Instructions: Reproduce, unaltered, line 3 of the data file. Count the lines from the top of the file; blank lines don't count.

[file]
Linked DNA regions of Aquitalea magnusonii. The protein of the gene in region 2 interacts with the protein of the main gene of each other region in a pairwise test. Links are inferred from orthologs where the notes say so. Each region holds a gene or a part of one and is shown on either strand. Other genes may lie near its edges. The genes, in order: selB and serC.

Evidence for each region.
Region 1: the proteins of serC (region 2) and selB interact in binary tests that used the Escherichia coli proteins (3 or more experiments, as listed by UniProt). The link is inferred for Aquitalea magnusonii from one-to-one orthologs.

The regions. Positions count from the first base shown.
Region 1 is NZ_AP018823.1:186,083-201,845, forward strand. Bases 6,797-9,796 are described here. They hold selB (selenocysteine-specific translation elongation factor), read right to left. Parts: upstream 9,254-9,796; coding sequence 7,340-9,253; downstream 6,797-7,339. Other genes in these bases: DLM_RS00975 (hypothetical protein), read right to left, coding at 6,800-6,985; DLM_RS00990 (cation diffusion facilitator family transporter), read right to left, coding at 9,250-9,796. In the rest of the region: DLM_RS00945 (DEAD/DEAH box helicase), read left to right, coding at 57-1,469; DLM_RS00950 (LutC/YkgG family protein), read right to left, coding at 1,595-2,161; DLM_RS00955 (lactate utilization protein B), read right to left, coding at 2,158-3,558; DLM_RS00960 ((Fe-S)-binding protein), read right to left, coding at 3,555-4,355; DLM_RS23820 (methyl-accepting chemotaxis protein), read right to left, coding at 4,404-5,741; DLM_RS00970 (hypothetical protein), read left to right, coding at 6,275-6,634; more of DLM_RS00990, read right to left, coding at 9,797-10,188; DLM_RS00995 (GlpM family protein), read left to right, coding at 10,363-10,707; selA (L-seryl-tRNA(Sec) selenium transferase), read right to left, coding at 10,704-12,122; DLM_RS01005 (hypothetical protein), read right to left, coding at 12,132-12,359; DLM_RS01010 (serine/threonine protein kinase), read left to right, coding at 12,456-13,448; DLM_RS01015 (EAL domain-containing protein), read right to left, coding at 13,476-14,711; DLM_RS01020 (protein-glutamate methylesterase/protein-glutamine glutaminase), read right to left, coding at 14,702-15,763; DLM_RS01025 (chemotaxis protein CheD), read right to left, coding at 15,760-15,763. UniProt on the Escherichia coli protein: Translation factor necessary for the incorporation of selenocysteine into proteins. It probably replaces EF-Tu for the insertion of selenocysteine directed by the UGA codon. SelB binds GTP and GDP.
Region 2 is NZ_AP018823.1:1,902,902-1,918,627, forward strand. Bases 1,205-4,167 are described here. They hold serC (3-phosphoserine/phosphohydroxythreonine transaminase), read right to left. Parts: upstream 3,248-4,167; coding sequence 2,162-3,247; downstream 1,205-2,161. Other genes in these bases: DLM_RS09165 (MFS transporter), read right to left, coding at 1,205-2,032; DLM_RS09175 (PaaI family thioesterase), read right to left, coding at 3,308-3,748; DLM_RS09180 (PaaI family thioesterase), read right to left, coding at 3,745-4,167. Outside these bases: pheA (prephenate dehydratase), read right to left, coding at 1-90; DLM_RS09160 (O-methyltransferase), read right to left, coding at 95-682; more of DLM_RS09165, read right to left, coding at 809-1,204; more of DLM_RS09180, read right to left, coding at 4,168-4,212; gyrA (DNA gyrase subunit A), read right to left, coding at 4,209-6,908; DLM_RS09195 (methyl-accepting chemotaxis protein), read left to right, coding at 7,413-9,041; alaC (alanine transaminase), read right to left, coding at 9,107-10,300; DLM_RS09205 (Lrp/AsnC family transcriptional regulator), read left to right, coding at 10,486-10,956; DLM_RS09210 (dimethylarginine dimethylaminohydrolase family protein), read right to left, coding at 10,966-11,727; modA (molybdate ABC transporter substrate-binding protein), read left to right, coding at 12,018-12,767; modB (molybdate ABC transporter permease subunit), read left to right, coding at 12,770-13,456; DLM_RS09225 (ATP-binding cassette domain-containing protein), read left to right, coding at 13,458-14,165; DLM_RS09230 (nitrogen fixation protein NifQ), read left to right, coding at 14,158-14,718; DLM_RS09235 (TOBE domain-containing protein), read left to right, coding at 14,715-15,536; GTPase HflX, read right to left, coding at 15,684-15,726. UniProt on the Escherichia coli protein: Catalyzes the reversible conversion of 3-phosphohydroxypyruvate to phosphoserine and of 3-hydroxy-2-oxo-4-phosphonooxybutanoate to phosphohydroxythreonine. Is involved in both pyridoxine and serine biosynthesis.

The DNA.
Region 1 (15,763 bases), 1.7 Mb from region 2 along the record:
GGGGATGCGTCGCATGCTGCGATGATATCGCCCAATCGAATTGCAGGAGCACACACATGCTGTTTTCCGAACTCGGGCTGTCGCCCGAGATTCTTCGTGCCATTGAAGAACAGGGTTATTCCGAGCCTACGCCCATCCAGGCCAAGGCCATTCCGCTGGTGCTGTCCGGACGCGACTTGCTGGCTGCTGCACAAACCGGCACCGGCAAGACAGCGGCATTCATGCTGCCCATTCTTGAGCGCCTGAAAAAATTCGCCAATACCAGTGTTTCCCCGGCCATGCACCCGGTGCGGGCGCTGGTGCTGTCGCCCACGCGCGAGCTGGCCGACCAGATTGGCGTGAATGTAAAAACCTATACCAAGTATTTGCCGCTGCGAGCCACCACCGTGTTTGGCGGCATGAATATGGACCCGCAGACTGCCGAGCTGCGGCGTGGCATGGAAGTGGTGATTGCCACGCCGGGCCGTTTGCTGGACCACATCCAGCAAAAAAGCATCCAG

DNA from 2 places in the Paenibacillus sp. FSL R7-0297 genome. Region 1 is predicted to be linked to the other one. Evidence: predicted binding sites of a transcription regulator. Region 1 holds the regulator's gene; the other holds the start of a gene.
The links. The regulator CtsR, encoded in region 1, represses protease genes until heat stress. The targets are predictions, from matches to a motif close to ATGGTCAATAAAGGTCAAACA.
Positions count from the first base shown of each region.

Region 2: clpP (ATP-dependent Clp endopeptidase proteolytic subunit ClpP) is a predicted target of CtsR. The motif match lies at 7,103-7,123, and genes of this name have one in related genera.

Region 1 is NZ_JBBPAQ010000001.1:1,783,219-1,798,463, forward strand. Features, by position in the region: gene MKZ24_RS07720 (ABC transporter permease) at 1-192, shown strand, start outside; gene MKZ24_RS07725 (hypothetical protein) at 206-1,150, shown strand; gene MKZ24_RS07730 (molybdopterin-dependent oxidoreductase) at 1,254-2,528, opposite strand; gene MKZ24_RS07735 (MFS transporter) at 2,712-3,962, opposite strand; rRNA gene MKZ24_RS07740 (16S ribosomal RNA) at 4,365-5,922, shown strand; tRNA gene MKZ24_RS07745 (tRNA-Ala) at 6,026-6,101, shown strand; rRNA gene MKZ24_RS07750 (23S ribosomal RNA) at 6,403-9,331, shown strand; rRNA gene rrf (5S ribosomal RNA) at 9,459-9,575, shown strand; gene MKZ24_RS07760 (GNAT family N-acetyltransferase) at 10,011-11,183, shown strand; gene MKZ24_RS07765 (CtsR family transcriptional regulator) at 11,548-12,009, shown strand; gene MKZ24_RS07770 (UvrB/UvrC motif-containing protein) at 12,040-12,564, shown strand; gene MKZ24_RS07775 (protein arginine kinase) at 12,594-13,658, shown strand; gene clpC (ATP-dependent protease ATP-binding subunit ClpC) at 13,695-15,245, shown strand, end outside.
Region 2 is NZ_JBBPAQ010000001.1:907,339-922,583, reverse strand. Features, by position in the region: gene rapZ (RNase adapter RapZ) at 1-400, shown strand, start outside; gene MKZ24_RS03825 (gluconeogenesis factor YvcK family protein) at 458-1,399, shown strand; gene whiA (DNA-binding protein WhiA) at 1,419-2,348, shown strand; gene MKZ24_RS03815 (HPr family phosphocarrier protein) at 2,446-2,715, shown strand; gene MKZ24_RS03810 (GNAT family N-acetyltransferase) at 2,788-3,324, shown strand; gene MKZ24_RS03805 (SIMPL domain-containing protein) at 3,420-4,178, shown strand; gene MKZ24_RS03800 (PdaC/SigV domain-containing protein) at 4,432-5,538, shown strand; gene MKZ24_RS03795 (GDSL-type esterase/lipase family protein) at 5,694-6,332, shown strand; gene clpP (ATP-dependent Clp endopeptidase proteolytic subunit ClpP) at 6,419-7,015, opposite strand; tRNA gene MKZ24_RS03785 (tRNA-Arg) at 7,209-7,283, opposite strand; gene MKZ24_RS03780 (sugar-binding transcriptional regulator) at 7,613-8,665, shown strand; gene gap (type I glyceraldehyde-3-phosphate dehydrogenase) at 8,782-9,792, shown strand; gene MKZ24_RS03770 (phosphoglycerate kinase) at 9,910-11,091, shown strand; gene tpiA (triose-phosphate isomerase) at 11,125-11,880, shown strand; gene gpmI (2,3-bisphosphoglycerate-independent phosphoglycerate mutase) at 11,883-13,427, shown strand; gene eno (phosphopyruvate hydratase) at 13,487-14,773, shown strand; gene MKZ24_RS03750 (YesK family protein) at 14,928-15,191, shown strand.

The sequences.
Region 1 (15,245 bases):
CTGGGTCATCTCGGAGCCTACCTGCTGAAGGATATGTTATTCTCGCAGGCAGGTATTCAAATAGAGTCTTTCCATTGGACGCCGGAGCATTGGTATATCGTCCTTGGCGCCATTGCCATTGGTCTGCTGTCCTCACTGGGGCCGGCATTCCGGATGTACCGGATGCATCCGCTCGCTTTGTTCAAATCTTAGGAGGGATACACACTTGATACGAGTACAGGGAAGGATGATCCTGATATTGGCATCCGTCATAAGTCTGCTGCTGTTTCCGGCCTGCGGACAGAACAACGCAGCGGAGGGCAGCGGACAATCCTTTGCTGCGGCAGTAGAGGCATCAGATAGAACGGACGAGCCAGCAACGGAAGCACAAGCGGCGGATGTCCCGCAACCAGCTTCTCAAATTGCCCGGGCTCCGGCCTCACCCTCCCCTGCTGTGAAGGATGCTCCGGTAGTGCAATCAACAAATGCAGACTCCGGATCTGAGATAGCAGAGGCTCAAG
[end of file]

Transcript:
Region 1: the proteins of serC (region 2) and selB interact in binary tests that used the Escherichia coli proteins (3 or more experiments, as listed by UniProt). The link is inferred for Aquitalea magnusonii from one-to-one orthologs.